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Chris Nelson is a candidate running for the Ames City Council. Nelson is running to represent Ward 4 as the current incumbent and is planning to create a greenhouse gas inventory and a quality of life plan.

Chris Nelson, a lifelong resident of Ames, has been a City Council member for the past six years and is running for Ward 4 reelection for the last time.

Nelson was born and raised in Ames, went to school at Iowa State and is now raising his own family in town.

Nelson said this gives him a unique perspective on the Council.

“I think one of the things I bring to the table is that I grew up here, I was a student here, I lived the student life and I have lived the life here as a permanent resident with a family — things change over time,” Nelson said. “It helps me understand Ames as a community.”

Nelson said this will be his final term on the Council if elected.

“I still have positive things to contribute,” Nelson said.

One of Nelson’s plans is to finish the Ames 2040 plan. The Ames 2040 plan is a comprehensive 20-year plan that gives a long-term trajectory to where and how Ames can expand.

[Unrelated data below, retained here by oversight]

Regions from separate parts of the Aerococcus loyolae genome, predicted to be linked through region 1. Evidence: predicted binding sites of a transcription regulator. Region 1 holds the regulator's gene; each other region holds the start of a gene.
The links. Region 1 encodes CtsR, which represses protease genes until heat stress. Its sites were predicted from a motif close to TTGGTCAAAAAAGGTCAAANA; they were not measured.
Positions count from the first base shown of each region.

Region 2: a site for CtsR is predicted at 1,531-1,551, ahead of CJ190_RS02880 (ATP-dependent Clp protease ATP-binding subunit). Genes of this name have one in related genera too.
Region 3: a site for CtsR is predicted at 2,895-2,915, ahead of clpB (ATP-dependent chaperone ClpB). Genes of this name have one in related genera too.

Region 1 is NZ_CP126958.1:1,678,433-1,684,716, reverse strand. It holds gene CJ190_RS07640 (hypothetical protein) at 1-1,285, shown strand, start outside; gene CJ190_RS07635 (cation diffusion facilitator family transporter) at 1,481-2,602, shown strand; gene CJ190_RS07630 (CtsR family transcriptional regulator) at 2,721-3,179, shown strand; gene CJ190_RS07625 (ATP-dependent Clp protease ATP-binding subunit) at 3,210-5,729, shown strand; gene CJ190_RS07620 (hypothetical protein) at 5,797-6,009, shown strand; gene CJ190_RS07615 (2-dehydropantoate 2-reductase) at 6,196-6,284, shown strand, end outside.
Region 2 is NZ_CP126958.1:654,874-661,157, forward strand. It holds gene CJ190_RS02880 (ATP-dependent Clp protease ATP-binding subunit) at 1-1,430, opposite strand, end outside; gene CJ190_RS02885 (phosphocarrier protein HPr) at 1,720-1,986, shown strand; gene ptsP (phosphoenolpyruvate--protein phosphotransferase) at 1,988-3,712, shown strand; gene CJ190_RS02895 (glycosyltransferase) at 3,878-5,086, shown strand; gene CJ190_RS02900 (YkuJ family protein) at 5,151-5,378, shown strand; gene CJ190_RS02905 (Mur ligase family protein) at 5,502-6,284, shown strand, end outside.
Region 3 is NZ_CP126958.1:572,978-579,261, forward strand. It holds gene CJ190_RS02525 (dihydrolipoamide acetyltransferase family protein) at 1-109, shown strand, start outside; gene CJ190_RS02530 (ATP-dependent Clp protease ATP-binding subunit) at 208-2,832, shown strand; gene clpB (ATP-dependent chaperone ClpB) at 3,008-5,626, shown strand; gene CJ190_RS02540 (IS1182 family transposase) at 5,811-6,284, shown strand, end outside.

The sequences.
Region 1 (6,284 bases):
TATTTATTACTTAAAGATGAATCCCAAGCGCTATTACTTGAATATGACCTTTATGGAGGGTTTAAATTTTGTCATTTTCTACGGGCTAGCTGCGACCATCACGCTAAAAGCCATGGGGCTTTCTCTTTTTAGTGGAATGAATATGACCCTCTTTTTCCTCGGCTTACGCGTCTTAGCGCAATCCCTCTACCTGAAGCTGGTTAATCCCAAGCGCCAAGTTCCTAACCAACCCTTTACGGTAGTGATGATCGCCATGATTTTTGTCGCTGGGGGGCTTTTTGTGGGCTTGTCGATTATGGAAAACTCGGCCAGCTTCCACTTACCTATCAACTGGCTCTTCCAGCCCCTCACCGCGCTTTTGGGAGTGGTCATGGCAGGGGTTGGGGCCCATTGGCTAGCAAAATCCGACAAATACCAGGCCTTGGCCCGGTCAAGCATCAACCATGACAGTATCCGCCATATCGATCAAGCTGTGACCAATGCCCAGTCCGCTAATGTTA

Nelson said he ran for the Council because he did not like the way the Council was headed at the time, and he wanted to work to support the community.

“It was in the interest of the community,” Nelson said. “I still don't consider myself a politician.”

Nelson said his plans for next year include creating a greenhouse gas inventory using data to develop a greenhouse gases income plan and to create a quality of life plan.

Having run and won before for a position on the Council, Nelson said he sees himself having an advantage.

“There is a lot more to serving on City Council than it looks like; [it] takes a year to get up to speed,” Nelson said. “Being there for a while has allowed me the depth and the breadth.”

Another focus of Nelson’s mission is encouraging young voters at the university level.

“It's great to see young people get involved in the political process,” Nelson said. “It's challenging at the university level when students come and go in an election cycle or less. It's important to be engaged, to be out and listening. The city has a strong partnership with the university.”

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